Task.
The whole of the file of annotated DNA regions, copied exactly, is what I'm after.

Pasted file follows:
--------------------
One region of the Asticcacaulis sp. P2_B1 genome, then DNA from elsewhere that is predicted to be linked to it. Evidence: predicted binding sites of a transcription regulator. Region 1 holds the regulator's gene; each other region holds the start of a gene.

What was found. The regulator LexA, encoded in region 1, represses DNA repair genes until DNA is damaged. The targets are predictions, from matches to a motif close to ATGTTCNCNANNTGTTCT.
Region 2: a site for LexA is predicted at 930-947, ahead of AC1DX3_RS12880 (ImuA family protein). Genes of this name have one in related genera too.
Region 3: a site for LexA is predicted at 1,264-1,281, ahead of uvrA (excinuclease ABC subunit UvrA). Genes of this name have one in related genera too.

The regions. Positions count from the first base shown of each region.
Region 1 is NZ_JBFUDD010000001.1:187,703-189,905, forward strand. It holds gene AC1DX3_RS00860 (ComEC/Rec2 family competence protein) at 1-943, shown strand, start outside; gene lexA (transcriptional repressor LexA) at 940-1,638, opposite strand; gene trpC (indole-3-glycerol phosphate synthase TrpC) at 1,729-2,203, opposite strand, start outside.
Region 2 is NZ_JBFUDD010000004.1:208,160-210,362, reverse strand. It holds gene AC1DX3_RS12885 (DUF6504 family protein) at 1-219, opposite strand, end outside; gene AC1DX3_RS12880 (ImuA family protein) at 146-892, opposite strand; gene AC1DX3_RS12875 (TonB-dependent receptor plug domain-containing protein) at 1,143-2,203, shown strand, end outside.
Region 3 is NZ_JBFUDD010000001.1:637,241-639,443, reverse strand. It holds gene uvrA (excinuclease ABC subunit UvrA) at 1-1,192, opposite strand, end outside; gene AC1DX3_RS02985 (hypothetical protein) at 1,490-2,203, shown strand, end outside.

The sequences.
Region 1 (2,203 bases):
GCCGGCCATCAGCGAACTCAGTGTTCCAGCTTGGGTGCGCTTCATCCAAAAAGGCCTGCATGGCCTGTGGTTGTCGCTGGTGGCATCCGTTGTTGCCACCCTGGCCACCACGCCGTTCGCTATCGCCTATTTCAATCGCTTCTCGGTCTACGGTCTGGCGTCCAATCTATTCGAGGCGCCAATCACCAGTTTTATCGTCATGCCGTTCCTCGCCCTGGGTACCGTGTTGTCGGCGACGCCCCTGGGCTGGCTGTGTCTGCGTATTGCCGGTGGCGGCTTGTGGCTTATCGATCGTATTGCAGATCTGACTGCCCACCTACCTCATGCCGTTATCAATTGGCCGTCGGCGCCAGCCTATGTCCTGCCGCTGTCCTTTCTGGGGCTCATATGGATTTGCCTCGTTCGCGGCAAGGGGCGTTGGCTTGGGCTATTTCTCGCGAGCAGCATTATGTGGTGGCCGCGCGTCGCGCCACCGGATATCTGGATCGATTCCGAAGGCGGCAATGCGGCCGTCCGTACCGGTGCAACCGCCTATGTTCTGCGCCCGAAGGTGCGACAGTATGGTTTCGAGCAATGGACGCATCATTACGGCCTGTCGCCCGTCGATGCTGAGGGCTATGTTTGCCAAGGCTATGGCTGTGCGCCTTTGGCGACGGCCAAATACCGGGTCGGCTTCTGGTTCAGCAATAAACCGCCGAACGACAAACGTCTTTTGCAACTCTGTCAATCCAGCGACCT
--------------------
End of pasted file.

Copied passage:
One region of the Asticcacaulis sp. P2_B1 genome, then DNA from elsewhere that is predicted to be linked to it. Evidence: predicted binding sites of a transcription regulator. Region 1 holds the regulator's gene; each other region holds the start of a gene.

What was found. The regulator LexA, encoded in region 1, represses DNA repair genes until DNA is damaged. The targets are predictions, from matches to a motif close to ATGTTCNCNANNTGTTCT.
Region 2: a site for LexA is predicted at 930-947, ahead of AC1DX3_RS12880 (ImuA family protein). Genes of this name have one in related genera too.
Region 3: a site for LexA is predicted at 1,264-1,281, ahead of uvrA (excinuclease ABC subunit UvrA). Genes of this name have one in related genera too.

The regions. Positions count from the first base shown of each region.
Region 1 is NZ_JBFUDD010000001.1:187,703-189,905, forward strand. It holds gene AC1DX3_RS00860 (ComEC/Rec2 family competence protein) at 1-943, shown strand, start outside; gene lexA (transcriptional repressor LexA) at 940-1,638, opposite strand; gene trpC (indole-3-glycerol phosphate synthase TrpC) at 1,729-2,203, opposite strand, start outside.
Region 2 is NZ_JBFUDD010000004.1:208,160-210,362, reverse strand. It holds gene AC1DX3_RS12885 (DUF6504 family protein) at 1-219, opposite strand, end outside; gene AC1DX3_RS12880 (ImuA family protein) at 146-892, opposite strand; gene AC1DX3_RS12875 (TonB-dependent receptor plug domain-containing protein) at 1,143-2,203, shown strand, end outside.
Region 3 is NZ_JBFUDD010000001.1:637,241-639,443, reverse strand. It holds gene uvrA (excinuclease ABC subunit UvrA) at 1-1,192, opposite strand, end outside; gene AC1DX3_RS02985 (hypothetical protein) at 1,490-2,203, shown strand, end outside.

The sequences.
Region 1 (2,203 bases):
GCCGGCCATCAGCGAACTCAGTGTTCCAGCTTGGGTGCGCTTCATCCAAAAAGGCCTGCATGGCCTGTGGTTGTCGCTGGTGGCATCCGTTGTTGCCACCCTGGCCACCACGCCGTTCGCTATCGCCTATTTCAATCGCTTCTCGGTCTACGGTCTGGCGTCCAATCTATTCGAGGCGCCAATCACCAGTTTTATCGTCATGCCGTTCCTCGCCCTGGGTACCGTGTTGTCGGCGACGCCCCTGGGCTGGCTGTGTCTGCGTATTGCCGGTGGCGGCTTGTGGCTTATCGATCGTATTGCAGATCTGACTGCCCACCTACCTCATGCCGTTATCAATTGGCCGTCGGCGCCAGCCTATGTCCTGCCGCTGTCCTTTCTGGGGCTCATATGGATTTGCCTCGTTCGCGGCAAGGGGCGTTGGCTTGGGCTATTTCTCGCGAGCAGCATTATGTGGTGGCCGCGCGTCGCGCCACCGGATATCTGGATCGATTCCGAAGGCGGCAATGCGGCCGTCCGTACCGGTGCAACCGCCTATGTTCTGCGCCCGAAGGTGCGACAGTATGGTTTCGAGCAATGGACGCATCATTACGGCCTGTCGCCCGTCGATGCTGAGGGCTATGTTTGCCAAGGCTATGGCTGTGCGCCTTTGGCGACGGCCAAATACCGGGTCGGCTTCTGGTTCAGCAATAAACCGCCGAACGACAAACGTCTTTTGCAACTCTGTCAATCCAGCGACCT